Here’s a disclaimer that will likely become obvious quite quickly : I don’t have children.
I hope to, someday, and I fully expect to look back at this, smile, shake my head, and smirk about how hopelessly clueless and naive I was. Opinions are supposed to change as we grow and learn, after all, that’s kind of how the whole life thing works. Knowing that your view might change, though, doesn’t invalidate today’s perspective.
From where I stand today, it appears that many people, when they become parents, embrace their new identity to such a great extent that they abandon much of their previous life, and the relationships they cultivated in it. The role of Parent expands to consume so much time and energy that there is not much left for the role of Friend.
Parents, put down the pitchforks and hear me out on this.
How many of you have parents with a close, supportive group of friends? Or, do you have parents that are somewhat lonely, relying on solitary routines to pass time each day? If it’s the latter, do you suppose they wish they had peers around to talk about getting older, share their fears, maybe support each other through the end of their journeys?
When we were younger, we had those people. No matter what life path you chose, you had people to grab drinks with, and in between gossip and busting each other’s chops, you talked about your goals and fears; you got feedback and advice, whether you asked for it or not. You fought at times, you disagreed, but you never felt alone. They loved you for who you were, and you loved them for the same reason.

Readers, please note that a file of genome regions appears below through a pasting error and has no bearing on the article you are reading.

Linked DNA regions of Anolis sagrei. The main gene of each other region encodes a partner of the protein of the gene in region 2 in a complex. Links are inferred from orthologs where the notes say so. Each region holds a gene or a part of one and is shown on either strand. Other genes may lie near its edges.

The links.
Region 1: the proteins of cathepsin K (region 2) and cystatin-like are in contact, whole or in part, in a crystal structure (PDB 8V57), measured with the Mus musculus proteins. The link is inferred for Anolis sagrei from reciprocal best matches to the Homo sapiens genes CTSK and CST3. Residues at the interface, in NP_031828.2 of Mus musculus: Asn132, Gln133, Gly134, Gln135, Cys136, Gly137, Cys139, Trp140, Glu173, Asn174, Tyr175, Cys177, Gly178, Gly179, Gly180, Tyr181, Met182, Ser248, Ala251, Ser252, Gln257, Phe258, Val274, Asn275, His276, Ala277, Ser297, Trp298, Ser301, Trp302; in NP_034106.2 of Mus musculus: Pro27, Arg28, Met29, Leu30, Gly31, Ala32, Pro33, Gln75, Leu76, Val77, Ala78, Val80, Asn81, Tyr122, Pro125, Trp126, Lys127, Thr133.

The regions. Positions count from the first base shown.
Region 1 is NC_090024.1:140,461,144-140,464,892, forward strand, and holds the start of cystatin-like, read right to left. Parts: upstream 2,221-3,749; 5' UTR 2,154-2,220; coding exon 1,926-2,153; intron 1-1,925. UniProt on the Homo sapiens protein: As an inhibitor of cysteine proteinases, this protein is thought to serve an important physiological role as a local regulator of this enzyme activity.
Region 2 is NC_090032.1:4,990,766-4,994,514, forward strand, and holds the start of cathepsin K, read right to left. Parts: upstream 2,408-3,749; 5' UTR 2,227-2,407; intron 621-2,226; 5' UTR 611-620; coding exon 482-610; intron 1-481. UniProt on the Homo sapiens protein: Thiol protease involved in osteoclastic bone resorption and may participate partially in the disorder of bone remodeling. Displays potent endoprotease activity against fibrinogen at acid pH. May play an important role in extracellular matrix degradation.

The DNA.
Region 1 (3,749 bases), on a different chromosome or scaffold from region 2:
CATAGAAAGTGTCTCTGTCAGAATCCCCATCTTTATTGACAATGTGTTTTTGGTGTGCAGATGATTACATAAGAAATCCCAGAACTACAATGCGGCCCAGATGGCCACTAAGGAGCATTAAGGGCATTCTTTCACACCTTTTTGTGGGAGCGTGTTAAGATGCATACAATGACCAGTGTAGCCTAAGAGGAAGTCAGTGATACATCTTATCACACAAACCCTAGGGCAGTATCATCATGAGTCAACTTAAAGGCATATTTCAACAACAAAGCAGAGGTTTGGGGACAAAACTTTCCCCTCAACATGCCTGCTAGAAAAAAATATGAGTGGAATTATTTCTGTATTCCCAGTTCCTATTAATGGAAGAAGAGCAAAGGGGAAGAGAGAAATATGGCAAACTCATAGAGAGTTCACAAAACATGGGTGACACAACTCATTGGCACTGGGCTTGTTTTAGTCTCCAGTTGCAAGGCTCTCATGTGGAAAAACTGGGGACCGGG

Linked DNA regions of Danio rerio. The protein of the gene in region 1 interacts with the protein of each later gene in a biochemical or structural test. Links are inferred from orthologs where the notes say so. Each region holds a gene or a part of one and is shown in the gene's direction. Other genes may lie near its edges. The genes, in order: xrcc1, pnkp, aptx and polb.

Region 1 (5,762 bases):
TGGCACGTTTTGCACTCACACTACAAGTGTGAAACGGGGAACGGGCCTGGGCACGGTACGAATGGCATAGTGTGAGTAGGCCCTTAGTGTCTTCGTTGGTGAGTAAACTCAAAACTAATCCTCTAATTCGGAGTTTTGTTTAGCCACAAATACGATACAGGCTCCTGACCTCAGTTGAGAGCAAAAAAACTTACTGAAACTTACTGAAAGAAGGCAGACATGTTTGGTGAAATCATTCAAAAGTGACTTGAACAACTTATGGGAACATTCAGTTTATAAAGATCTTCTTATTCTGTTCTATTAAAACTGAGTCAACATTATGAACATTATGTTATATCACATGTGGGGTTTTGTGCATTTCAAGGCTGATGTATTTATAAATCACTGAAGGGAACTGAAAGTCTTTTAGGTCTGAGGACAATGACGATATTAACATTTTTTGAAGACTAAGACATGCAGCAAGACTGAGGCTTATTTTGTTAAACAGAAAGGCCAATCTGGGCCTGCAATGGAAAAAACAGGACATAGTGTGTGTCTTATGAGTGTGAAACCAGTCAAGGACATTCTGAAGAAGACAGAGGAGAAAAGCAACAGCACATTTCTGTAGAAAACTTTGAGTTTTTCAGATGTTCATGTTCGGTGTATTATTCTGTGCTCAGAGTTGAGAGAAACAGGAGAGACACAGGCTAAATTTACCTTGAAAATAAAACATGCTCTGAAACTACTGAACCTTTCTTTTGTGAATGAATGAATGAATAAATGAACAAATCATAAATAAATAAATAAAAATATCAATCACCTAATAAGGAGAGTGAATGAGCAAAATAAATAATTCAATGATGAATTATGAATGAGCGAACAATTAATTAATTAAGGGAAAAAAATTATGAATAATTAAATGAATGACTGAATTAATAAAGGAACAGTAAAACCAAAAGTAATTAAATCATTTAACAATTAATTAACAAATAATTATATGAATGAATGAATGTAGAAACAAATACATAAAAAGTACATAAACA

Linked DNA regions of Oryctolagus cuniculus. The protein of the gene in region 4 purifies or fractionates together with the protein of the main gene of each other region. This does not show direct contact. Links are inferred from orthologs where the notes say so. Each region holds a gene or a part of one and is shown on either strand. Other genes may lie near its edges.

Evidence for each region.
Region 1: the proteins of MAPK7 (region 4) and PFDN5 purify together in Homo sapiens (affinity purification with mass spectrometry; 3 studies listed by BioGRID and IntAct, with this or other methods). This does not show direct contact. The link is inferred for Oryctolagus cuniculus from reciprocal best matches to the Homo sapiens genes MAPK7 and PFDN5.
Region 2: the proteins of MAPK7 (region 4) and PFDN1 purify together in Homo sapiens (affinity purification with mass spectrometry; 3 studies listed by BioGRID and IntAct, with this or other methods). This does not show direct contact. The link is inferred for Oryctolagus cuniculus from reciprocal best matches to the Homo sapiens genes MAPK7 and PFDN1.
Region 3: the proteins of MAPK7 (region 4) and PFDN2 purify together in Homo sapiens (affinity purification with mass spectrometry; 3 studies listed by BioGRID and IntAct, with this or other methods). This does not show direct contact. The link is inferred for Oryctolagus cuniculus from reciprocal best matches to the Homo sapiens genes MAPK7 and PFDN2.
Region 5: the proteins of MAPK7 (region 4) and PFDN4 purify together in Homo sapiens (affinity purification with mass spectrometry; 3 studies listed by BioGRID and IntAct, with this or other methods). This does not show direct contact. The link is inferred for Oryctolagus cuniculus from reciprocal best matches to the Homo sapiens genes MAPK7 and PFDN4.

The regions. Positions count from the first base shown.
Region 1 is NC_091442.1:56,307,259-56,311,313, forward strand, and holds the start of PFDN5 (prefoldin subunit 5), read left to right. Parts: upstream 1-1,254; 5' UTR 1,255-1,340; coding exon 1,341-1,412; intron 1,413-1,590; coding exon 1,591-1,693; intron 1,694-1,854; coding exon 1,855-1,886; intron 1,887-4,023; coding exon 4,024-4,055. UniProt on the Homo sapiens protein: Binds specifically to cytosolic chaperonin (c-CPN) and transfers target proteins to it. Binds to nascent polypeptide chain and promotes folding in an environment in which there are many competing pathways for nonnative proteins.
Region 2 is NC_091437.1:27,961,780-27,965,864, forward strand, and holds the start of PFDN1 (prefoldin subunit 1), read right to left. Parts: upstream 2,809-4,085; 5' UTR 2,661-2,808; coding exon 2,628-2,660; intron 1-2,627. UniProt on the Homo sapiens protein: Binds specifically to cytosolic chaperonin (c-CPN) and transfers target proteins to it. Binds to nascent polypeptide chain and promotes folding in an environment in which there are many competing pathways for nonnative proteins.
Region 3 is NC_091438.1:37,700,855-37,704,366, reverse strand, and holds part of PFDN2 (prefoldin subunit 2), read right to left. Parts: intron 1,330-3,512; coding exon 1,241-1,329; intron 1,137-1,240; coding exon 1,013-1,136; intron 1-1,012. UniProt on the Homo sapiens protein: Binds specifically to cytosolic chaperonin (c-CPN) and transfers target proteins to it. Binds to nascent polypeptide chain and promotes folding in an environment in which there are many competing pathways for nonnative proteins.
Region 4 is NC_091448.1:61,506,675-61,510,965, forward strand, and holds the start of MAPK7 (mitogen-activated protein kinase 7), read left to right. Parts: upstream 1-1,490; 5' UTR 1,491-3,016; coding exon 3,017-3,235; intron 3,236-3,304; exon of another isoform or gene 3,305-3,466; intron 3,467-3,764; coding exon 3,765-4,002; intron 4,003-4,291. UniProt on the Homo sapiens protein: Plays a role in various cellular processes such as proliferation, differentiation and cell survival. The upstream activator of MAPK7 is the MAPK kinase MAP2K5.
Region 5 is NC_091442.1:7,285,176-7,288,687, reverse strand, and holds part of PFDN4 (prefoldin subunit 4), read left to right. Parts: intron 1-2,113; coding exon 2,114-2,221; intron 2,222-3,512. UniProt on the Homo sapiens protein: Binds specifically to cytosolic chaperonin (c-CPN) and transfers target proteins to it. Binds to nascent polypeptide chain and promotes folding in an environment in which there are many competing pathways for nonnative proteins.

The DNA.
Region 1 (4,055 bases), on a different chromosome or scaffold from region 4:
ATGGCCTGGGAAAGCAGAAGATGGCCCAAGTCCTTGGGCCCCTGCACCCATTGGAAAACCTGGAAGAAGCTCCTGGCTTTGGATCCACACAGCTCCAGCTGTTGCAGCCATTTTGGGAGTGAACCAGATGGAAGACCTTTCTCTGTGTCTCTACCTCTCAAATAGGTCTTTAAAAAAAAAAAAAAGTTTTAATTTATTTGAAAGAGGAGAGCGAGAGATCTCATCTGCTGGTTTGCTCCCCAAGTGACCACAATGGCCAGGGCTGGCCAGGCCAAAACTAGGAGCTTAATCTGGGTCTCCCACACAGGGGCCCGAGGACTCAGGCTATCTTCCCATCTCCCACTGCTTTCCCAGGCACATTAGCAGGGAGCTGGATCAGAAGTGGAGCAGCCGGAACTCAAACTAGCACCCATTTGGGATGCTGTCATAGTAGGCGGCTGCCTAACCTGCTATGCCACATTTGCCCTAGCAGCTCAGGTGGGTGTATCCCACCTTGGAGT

Why, then, do people always seem to drift apart? Why do a group of ten friends who went through the best and worst times together before starting their families end up estranged and alone in ten different retirement homes?
Of course, raising a child, especially in the early years, requires a tremendous commitment that consumes much of what you have available. Sleep is no longer a given, and the pressure of being responsible for another life, without a second of refuge, takes a considerable toll on your mind.
It is such an overwhelming, rewarding, and sometimes scary experience that new parents seem to subconsciously assume that anyone who isn’t a parent couldn’t relate to it.
You would be right about that, they can’t – but what they can still relate to, as they could for the years or decades previous, is you as a person. Not your parent identity, but your personal identity. For the reasons mentioned above, a parent might not even recognize or attend to their personal identity for several years, but it’s still there – you still have hopes and fears about your future, aside from those for your children; and just like they were before, your friends are there to support you through it.
Of course, it’s not easy, and wild nights at the bar no doubt must give way to civilized dinners with high chairs at the table. Maybe all you can muster between childproofing the house and cleaning baby poop off the ceiling is a two-minute phone call to see how they’re doing. When viewed as an investment though – in both your friends as people who were always there for you and still are, and for yourself in the form of maintaining relationships you might wish you had years later, it’s well worth it.